Ben Raemers has been described as one of the greatest British skateboarders ever. Last month he killed himself. His death has caused the soon-to-be Olympic sport to ask some difficult questions about mental health.
Ben Raemers was 10 when he first jumped on a skateboard, while living in his mum's flat in Walton-on-the-Naze, Essex.
Like a lot of boys his age, he fell in love with the sport straightaway.
He bought his first skateboard at Argos, and within a few years, was regarded as one of the best skateboarders in the world.
"He saw these people skateboarding and he was like, 'Oh wow, that looks really fun,'" his sister Lucy says.
"Then he came home and asked mum for a skateboard."
It quickly became obvious that Ben had a special talent.
He impressed friends and family with the ease with which he was able to do complicated tricks.
His interest in supporting his local skateboarding community soon got him noticed too.
"He got a petition started to get a skate park built at home. From then on, he was obsessed," Lucy says.
Lee Blackwell was friends with Ben for 18 years.
He was one of the first people to help Ben develop his skateboarding, taking him to some of the UK's biggest competitions when he was just 14.
"People really noticed Ben, you could not ignore him. He was just that good," says Lee.
Ben was 18 when he started to garner attention in America, competing and getting support from big brands, including shoe company Converse and skateboarding firm Enjoi.
"It is not common for British names to gain commercial success with huge American brands," says James Threlfall, a professional skateboarder.
"He is one of the most successful British skaters to ever cross over to America."
Ben was one of the few British skaters to be featured on the front cover of the most influential skateboarder magazine, Thrasher.
"One of his biggest achievements was winning the King of the Road competition," Lucy says.
"That was insane. He was doing tricks barefoot. No-one else was doing that."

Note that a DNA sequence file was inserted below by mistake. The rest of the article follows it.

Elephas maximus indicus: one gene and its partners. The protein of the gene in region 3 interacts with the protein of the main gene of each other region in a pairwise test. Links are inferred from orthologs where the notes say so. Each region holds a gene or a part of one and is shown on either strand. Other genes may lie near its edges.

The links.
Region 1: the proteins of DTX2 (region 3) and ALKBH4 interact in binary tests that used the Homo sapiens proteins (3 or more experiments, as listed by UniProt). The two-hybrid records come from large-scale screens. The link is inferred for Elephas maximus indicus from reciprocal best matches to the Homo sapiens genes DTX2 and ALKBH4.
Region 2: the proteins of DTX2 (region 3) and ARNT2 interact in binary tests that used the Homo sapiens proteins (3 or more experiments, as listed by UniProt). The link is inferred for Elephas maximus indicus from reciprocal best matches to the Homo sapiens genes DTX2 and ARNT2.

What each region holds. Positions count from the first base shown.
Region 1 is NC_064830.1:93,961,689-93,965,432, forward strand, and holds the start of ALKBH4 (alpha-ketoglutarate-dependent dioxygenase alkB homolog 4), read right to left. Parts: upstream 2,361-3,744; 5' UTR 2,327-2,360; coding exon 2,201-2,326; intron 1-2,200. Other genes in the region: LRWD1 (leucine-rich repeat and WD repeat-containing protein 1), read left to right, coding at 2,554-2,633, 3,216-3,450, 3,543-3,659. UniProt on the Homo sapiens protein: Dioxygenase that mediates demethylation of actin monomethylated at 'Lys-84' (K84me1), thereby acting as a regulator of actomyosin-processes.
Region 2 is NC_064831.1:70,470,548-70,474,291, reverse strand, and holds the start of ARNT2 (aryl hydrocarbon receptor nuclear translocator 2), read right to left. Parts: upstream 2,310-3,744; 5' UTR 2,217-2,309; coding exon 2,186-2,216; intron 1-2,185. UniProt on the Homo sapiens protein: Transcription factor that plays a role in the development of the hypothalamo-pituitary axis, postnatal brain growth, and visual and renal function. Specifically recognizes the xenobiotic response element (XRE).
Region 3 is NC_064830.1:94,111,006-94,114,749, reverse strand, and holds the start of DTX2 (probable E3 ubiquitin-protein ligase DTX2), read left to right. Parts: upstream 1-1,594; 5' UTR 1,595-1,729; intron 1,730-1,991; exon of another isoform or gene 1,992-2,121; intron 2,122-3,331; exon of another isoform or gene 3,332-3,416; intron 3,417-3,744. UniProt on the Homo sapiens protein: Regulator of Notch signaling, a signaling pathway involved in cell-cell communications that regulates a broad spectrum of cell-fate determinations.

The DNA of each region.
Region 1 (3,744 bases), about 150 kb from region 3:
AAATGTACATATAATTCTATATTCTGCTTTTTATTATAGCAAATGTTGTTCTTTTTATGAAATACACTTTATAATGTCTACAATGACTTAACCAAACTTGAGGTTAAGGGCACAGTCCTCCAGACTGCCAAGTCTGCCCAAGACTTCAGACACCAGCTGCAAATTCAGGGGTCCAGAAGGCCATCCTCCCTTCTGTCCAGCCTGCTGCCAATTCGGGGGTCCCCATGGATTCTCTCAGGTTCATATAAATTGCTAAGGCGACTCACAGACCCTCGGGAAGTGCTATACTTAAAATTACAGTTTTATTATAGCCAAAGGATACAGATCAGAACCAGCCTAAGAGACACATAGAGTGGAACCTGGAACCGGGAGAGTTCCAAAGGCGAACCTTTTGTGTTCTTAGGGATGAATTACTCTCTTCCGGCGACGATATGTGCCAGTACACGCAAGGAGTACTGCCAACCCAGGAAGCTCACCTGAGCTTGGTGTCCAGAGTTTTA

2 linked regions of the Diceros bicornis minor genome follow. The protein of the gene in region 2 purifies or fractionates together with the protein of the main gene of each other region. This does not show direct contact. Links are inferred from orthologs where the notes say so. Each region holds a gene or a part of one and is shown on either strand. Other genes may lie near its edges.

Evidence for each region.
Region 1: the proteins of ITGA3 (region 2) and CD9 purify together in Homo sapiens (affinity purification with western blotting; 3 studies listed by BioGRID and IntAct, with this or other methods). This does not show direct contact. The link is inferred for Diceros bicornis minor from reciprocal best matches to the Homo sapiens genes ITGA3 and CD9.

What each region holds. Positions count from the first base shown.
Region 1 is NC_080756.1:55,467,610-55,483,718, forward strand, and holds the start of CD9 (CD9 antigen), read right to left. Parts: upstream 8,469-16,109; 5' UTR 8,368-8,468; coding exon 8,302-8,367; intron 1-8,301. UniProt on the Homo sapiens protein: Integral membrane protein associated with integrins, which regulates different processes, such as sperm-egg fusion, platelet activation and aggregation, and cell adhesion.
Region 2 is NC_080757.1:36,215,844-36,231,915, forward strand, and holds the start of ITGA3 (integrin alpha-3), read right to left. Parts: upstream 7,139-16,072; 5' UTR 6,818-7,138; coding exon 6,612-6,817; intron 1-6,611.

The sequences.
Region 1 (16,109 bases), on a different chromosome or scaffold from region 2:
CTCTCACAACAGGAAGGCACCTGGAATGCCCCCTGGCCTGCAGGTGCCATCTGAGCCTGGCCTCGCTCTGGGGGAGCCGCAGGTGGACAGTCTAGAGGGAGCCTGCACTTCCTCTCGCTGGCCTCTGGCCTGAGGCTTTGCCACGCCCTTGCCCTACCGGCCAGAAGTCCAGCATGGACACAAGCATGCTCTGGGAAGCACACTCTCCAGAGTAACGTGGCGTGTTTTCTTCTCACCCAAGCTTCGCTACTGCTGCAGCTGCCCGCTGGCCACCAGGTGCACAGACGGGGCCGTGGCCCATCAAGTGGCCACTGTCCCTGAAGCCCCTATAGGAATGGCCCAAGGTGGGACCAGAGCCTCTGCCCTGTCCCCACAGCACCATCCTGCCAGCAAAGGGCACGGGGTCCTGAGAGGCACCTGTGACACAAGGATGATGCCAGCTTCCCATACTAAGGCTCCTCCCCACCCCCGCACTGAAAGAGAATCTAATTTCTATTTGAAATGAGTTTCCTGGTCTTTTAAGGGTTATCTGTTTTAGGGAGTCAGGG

Find out more
Listen to Losing a Skateboarding legend at BBC Sounds.
Or catch up with The Next Episode podcast online.
Ben's death was announced last month.
He was just 28.
Last week, skateboarders from around the world came together for his funeral.
Leo Sharp, a skateboarder and photographer, said the loss of Ben has hit the skateboarding community hard.
"He was like a brother to so many skateboarders worldwide," he says. "He will be sorely missed."
His death has also left some questions to be answered.
'Rock and roll lifestyle'
Before his death, Lucy says Ben had been struggling with mental health problems.
"He would ring me and say, 'I'm suicidal'. He was drinking loads. He was up and down the whole time. He tried to get help but he didn't want it and he just plummeted."
Lucy says there is a problem specific to the sport.
"Skateboarding involves a rock and roll lifestyle. You're skating and you're boozing. It's all fun.
"But with skateboarding you have a lot of spare time on your hands so it's easy to fall into a hole of addiction."
His death comes as skateboarding prepares to enter the Olympics for the first time.
It is one of five new sports that will be added to the Tokyo 2020 Games.
Skateboard England, the sport's governing body, looks after both grassroots and elite skateboarders.
It has received investment from the Aspiration Fund - an initiative by the Department of Culture, Media and Sport to support skateboarders' ambitions to succeed in the 2020 Games in Tokyo.
However, James Hope-Gill, chief executive of Skateboard England, says the body does not currently provide any mental health support for skateboarders.
He says this needs to change.
"This is certainly something we need to address and need to look at."
Mental health agenda
Last week, BBC podcast The Next Episode featured Ben's death.
Since then James says he has had a number of individuals approach him with offers of support.
He is looking to develop a mental health support system for skateboarders and is shortly sending one of his team on a "Promoting Positive Mental Health in Sport" workshop with Sport England.
Skateboard England needs to "explore and learn more about the mental health agenda", he says.
If you are struggling with suicidal thoughts, contact the Samaritans on the free helpline 116 123, or click on this link to access support services.